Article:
I have a very precise definition of what a scene is: a gap between two cuts. Honestly, therefore, the vast majority of actual scenes aren't that great, because it's the cuts that make the drama. (And most people responding to this article series have actually enjoyed a series of scenes.) But dear God, that's pedantic. What I want to tell you about is the opposite of pedantic.
A Matter of Life and Death (1946) is a glorious modernist fantasy, from that moment just after WW2 when everything seemed possible. The scene (okay!) I want to describe is right at the top. David Niven is a British pilot, trying to nurse his burning aircraft back home. He's alone up there. He manages to contact an American radio operator on British soil, and starts up a brave conversation with her, to keep his spirits up before he jumps out without a parachute. But he's not for a moment going to let her hear him be anything but cheerful.
What people don't get about those 'stiff upper lip' scenes in British war movies is that much of it is true. All that's missing are the streams of swear words. It's a manner of speech that lets one function in the face of horror by denying it absolutely and feeling slightly better about oneself as a result. They got your leg but then they saw you joke about it. That mauling didn't even make you lose your cool. I saw it in my Dad, who fought in Burma, and insisted to me that it had all been a lark.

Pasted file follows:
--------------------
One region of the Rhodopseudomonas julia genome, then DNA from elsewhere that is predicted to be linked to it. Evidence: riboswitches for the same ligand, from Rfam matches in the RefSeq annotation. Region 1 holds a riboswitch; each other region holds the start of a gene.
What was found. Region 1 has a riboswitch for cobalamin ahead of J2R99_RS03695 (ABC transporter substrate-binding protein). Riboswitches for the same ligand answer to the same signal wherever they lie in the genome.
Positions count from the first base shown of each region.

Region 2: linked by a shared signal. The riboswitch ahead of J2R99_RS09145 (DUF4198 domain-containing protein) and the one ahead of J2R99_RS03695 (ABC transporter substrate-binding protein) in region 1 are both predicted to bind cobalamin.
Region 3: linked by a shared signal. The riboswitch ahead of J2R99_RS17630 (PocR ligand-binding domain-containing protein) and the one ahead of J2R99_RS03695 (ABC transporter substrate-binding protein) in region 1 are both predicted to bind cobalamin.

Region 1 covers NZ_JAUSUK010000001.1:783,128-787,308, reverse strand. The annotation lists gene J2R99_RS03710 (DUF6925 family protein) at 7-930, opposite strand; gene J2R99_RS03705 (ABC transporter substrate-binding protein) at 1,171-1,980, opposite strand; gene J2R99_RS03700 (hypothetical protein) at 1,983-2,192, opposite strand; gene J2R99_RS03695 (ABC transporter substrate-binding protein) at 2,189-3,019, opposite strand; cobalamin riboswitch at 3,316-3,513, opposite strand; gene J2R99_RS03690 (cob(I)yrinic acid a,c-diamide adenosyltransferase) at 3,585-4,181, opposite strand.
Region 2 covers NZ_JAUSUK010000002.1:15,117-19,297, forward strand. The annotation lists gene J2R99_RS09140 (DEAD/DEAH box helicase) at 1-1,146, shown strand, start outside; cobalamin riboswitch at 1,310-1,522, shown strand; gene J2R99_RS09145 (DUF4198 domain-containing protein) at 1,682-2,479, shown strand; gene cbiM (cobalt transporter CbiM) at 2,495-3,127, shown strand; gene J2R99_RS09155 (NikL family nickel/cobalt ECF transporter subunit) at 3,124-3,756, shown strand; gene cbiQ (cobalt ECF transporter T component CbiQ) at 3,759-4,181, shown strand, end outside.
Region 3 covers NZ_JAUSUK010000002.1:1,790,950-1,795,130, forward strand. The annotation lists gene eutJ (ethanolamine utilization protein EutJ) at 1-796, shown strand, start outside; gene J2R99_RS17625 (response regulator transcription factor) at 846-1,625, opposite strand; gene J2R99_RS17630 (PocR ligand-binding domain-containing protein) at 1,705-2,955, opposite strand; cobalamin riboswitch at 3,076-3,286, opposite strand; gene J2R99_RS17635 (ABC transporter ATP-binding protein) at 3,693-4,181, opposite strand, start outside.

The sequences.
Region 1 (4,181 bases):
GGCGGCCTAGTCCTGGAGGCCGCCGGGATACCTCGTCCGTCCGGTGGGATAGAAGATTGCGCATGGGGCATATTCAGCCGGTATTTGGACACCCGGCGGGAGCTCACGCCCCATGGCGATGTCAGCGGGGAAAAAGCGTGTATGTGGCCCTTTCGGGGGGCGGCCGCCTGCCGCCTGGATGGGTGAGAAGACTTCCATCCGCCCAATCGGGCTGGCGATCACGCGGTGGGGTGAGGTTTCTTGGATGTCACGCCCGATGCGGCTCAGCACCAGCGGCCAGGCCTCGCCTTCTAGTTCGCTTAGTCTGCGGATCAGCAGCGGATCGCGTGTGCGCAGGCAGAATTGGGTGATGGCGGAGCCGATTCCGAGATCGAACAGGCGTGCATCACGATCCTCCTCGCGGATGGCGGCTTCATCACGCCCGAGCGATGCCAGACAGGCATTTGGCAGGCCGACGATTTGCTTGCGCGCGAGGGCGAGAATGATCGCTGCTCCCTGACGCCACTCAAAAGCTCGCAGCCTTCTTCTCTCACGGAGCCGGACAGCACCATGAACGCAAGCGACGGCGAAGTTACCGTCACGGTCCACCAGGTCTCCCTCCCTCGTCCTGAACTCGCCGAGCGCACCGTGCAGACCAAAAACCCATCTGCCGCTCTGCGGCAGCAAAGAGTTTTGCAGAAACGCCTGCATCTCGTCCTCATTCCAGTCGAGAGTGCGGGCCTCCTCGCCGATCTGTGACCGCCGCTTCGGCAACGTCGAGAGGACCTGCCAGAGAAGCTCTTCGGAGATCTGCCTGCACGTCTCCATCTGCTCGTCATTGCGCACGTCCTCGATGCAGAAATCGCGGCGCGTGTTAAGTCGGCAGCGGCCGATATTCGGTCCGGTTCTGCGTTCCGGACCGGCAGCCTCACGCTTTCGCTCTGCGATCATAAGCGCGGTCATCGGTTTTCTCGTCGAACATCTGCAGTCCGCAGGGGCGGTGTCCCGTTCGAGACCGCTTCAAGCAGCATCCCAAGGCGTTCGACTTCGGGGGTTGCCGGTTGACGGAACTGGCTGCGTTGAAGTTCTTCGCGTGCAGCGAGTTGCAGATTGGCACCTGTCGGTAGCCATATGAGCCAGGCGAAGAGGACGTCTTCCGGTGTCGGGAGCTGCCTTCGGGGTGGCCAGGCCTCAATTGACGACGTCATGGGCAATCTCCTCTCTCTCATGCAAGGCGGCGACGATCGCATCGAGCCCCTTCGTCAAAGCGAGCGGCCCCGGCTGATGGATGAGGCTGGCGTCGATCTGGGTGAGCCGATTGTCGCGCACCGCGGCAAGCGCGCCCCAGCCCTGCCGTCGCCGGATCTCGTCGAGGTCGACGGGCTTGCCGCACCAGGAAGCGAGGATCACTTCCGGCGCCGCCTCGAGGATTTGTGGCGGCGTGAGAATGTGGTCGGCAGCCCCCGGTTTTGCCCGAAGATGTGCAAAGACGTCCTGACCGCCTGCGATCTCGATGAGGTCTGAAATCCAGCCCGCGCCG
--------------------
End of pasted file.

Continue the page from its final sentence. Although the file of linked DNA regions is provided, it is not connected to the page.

This connects to my own work in many ways. The blazing Technicolor imagery of the movie is something I hope to emulate, but above all, my Shadow Police books are about ordinary people thrust into huge situations, and dealing with a supernatural that both looms over them and is also very much about their world. You could say Peter and June stand for the millions of ordinary people wrenched out of their normal lives by the trauma of the war. In my novels, everyday London police officers find only they can see occult forces that are the 'memory' of their city, an index of the modern world, where we live in the ruins of the past without ever much understanding it. I make sure my heroes have no spells they can cast, only their training and character to save themselves. They make dark copper jokes about it, but we know they only do that because if ever they were to lose their composure then they'd have lost everything. I suppose that somewhere in the back of my mind, there's always been that man in the aircraft cockpit, trying to use words to scare death away, only for the supernatural to swoop in.
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Who Killed Sherlock Holmes? is out now in hardback.
Paul Cornell has been Hugo-nominated for his work in TV, comics and prose, and is a BSFA award-winner for short fiction. He has also written some of Doctor Who’s best-loved episodes for the BBC, and has more recently written for the Sherlock-inspired TV show Elementary, starring Jonny Lee Miller and Lucy Liu. He lives in Gloucestershire.